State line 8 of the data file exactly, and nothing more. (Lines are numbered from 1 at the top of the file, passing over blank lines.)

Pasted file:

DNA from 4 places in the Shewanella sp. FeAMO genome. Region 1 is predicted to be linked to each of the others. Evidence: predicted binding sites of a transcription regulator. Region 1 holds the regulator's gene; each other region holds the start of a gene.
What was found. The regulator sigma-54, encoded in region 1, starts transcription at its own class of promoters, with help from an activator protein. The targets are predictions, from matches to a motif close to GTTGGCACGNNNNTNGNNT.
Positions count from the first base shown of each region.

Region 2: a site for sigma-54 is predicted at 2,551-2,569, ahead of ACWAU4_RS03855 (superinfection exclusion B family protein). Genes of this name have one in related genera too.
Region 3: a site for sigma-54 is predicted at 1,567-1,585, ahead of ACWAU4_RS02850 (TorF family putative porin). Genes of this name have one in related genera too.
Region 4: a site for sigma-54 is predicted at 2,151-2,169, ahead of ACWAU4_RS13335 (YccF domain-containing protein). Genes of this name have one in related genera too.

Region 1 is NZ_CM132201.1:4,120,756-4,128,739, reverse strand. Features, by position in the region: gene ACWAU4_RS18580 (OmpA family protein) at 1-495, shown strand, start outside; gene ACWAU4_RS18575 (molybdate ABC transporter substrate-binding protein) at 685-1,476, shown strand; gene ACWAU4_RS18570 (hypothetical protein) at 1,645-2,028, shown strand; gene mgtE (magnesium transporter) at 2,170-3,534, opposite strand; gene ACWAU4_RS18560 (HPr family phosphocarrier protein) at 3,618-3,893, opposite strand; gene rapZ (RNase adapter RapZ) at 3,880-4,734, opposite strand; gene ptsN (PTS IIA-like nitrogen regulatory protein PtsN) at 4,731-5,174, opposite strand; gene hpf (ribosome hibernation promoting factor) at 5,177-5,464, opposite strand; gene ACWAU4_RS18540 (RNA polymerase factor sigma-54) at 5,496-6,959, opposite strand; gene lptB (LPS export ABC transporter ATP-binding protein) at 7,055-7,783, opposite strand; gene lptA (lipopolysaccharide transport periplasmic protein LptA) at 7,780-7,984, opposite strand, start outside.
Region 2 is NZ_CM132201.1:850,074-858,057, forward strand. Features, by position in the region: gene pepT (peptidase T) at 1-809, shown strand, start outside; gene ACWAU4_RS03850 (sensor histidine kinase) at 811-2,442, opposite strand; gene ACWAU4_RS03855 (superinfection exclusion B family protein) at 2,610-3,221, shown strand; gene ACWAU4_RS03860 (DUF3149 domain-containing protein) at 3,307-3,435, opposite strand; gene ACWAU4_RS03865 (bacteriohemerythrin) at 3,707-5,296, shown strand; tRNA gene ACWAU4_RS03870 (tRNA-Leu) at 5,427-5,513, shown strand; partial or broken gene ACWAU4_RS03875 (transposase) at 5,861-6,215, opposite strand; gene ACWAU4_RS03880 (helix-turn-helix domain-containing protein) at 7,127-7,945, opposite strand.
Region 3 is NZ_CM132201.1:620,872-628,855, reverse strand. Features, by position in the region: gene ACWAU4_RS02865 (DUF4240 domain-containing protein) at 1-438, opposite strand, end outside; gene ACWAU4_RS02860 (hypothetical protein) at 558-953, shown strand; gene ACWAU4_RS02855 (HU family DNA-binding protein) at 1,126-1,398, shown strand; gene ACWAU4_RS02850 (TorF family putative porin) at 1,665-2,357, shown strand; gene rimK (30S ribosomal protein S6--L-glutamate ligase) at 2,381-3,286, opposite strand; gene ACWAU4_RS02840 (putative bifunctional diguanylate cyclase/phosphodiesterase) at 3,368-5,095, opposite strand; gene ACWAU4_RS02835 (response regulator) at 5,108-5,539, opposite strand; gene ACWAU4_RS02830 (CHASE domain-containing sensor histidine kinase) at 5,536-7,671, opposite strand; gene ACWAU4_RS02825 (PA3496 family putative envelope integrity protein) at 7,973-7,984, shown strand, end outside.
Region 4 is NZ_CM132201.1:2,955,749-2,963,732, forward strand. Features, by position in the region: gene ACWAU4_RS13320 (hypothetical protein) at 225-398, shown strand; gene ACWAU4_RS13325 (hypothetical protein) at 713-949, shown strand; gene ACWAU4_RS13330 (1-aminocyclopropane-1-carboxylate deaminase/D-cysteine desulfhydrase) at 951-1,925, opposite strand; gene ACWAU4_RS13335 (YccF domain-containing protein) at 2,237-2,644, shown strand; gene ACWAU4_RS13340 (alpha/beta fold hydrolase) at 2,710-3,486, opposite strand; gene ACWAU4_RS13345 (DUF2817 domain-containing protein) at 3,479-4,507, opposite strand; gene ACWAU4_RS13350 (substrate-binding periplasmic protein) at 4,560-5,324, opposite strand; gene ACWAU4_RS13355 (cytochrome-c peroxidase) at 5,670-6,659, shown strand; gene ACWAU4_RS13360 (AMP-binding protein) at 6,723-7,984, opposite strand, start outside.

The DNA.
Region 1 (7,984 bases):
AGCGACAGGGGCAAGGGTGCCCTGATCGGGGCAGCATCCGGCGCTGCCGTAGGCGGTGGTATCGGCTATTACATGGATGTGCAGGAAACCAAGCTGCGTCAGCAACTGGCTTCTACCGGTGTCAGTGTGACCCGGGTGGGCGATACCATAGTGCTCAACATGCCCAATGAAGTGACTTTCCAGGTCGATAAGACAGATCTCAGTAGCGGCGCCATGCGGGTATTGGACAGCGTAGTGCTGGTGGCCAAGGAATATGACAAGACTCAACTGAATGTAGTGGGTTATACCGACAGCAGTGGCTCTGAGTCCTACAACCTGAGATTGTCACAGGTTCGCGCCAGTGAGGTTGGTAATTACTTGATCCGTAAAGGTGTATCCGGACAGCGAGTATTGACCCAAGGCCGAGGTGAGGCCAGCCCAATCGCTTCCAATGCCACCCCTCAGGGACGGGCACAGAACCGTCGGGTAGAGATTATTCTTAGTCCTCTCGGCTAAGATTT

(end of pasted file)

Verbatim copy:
Region 2 is NZ_CM132201.1:850,074-858,057, forward strand. Features, by position in the region: gene pepT (peptidase T) at 1-809, shown strand, start outside; gene ACWAU4_RS03850 (sensor histidine kinase) at 811-2,442, opposite strand; gene ACWAU4_RS03855 (superinfection exclusion B family protein) at 2,610-3,221, shown strand; gene ACWAU4_RS03860 (DUF3149 domain-containing protein) at 3,307-3,435, opposite strand; gene ACWAU4_RS03865 (bacteriohemerythrin) at 3,707-5,296, shown strand; tRNA gene ACWAU4_RS03870 (tRNA-Leu) at 5,427-5,513, shown strand; partial or broken gene ACWAU4_RS03875 (transposase) at 5,861-6,215, opposite strand; gene ACWAU4_RS03880 (helix-turn-helix domain-containing protein) at 7,127-7,945, opposite strand.